Petersburg Pilot -

 
 

Petersburg challenges state application of herbicides

 


The Petersburg Borough is seeking legal advice as it considers drafting an ordinance requiring agencies, including the state of Alaska, using broad based spraying methods to deliver herbicides and pesticides to require the approval of the borough assembly.

The state adopted regulations this past spring that would allow agencies to apply herbicides and pesticides on state property without obtaining a permit from the Department of Environmental Conservation and without public review.

Petersburg, Skagway and Haines have all written letters to the Alaska Department of Transportation protesting the regulations and of concerns over each municipalities right to have a say in whether or not the chemicals and broad based spray methods can be used.

In the most recent correspondence, Mayor Mark Jensen cited a study published in the scientific journal Entropy and its findings concerning the negative health effects after long-term exposure to glyphosate, an active ingredient in Roundup.

Michael Coffey, Statewide Maintenance and Operations Chief for ADOT, responded to Jensen in a letter stating, “…most of the issues you expressed in your letter (contamination of aquatic habitats, impact on local fisheries, contamination of drinking water…) were addressed in detail by DEC during the regulation process.”

He directed additional questions to Karin Hendrickson, DEC’s Pesticide Control Program Coordinator.

“Of course there are studies out there that says glyphosate is dangerous but the vast majority of data proves otherwise,” Hendrickson said during an interview.

She said glyphosate has been extensively tested across species and is one of the most benign herbicides available.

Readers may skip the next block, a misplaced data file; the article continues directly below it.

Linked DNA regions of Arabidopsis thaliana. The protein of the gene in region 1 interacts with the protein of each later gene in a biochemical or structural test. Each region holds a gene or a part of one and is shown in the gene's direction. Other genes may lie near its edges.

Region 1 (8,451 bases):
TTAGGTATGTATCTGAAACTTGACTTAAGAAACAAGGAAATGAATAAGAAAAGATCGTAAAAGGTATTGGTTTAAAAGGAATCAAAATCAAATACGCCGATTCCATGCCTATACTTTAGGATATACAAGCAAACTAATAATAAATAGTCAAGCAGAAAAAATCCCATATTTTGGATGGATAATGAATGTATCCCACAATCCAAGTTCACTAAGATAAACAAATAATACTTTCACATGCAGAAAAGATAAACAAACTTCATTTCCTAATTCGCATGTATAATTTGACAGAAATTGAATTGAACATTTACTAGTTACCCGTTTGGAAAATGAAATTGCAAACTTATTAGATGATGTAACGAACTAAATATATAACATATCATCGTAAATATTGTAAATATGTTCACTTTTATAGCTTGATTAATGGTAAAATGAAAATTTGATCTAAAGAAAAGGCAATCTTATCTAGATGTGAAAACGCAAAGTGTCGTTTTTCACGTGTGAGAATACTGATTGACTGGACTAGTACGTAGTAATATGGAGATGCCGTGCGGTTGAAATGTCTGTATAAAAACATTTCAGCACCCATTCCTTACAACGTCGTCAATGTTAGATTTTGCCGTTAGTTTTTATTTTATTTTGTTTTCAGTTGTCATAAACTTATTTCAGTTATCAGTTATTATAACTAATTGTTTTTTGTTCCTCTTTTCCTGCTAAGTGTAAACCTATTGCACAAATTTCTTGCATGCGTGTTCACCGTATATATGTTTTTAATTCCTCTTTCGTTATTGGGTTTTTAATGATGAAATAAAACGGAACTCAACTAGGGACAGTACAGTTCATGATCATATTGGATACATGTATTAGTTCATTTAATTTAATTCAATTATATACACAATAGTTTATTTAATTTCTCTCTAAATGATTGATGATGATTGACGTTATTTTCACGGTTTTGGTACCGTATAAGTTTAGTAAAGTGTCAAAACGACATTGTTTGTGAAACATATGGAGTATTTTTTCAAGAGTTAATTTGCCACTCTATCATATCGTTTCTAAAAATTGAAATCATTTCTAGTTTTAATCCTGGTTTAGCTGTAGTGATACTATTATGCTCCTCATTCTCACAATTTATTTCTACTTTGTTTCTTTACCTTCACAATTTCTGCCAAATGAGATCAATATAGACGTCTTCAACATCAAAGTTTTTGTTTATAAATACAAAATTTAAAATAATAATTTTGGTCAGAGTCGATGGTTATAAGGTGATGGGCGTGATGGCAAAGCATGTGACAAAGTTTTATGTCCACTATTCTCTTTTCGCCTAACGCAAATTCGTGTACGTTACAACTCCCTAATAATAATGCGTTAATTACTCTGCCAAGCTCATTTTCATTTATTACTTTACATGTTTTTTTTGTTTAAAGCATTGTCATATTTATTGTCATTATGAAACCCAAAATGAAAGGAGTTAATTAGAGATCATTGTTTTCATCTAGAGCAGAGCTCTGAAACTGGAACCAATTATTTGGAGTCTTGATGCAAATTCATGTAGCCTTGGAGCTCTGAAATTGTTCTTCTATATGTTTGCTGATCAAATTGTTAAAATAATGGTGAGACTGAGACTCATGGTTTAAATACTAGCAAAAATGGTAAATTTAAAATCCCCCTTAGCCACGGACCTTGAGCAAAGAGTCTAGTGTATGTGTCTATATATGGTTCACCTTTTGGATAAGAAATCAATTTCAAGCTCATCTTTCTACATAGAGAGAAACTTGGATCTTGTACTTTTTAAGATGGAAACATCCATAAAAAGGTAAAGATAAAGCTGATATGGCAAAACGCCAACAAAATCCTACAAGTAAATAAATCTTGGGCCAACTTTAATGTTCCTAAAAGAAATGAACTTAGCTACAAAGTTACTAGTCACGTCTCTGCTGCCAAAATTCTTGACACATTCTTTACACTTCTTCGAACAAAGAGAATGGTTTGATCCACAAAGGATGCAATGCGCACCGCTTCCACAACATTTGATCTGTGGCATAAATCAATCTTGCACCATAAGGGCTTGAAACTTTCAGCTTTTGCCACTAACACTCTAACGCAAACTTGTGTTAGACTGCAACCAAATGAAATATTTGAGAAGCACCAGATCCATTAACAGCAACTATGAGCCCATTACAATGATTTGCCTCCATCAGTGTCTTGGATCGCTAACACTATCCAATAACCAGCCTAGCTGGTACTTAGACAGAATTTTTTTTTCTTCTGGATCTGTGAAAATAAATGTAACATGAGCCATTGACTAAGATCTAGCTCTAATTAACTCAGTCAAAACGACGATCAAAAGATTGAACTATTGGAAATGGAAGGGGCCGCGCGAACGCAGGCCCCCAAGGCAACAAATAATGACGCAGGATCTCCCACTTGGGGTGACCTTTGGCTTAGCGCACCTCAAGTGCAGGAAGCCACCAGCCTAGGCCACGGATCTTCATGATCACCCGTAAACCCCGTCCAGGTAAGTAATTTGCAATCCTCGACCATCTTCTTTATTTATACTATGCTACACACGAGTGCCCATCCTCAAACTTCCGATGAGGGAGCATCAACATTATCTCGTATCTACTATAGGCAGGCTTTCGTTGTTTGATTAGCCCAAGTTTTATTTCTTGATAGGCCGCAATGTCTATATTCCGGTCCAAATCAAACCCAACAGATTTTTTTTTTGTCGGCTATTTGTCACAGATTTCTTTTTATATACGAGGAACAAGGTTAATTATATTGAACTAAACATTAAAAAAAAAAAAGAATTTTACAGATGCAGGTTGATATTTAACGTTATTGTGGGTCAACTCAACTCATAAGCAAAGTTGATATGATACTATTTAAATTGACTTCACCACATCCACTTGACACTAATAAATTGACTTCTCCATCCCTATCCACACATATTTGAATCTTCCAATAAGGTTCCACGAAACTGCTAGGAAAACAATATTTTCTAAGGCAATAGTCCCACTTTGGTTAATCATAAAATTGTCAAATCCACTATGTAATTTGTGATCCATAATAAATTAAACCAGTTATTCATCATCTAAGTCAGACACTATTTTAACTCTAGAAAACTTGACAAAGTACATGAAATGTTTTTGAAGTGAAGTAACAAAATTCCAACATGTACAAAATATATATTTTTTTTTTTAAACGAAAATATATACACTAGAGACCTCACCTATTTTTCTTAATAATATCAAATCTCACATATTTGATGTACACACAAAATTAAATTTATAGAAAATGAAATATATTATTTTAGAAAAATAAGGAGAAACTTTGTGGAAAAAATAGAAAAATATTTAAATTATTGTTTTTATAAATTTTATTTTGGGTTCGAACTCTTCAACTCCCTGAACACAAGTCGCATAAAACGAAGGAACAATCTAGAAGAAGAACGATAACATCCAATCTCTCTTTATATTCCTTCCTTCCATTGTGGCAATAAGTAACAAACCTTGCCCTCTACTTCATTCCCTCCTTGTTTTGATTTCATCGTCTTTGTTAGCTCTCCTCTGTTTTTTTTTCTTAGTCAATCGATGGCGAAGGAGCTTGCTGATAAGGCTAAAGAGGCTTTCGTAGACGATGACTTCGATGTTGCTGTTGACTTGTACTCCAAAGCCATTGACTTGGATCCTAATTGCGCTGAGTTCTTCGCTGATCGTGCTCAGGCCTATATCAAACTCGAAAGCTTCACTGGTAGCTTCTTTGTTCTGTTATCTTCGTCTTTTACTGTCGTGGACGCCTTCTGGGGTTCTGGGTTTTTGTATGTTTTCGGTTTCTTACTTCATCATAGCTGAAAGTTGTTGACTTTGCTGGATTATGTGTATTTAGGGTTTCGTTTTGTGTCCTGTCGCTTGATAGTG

But Brian Lynch with the Petersburg Vessel Owner’s Association shares the borough’s toxicity concerns and spoke during last week’s assembly meeting encouraging it to draft an ordinance requiring borough approval of broad based application.

“We would like the borough to pursue something like that so there’s more input from the community and from the fishing industry on the use of these chemicals for pests and plant control,” Lynch said.

Assembly member Cindi Lagoudakis said there are concerns that an ordinance might not legally constrain the state from spraying on their right-of-way.

“I don’t think anybody wants to try and sue the state but that’s almost what it’s stacking up to be,” Lagoudakis said. “The responses that we’ve gotten are pretty unresponsive.”

In the meantime, an ordinance is being considered and the borough, in hopes of better understanding the issue, is requesting an official from the U.S. Forest Service to discuss its public review process for herbicide application.

The state owns and could spray herbicides to manage weed control along Haugen Drive and Mitkof Highway.

 

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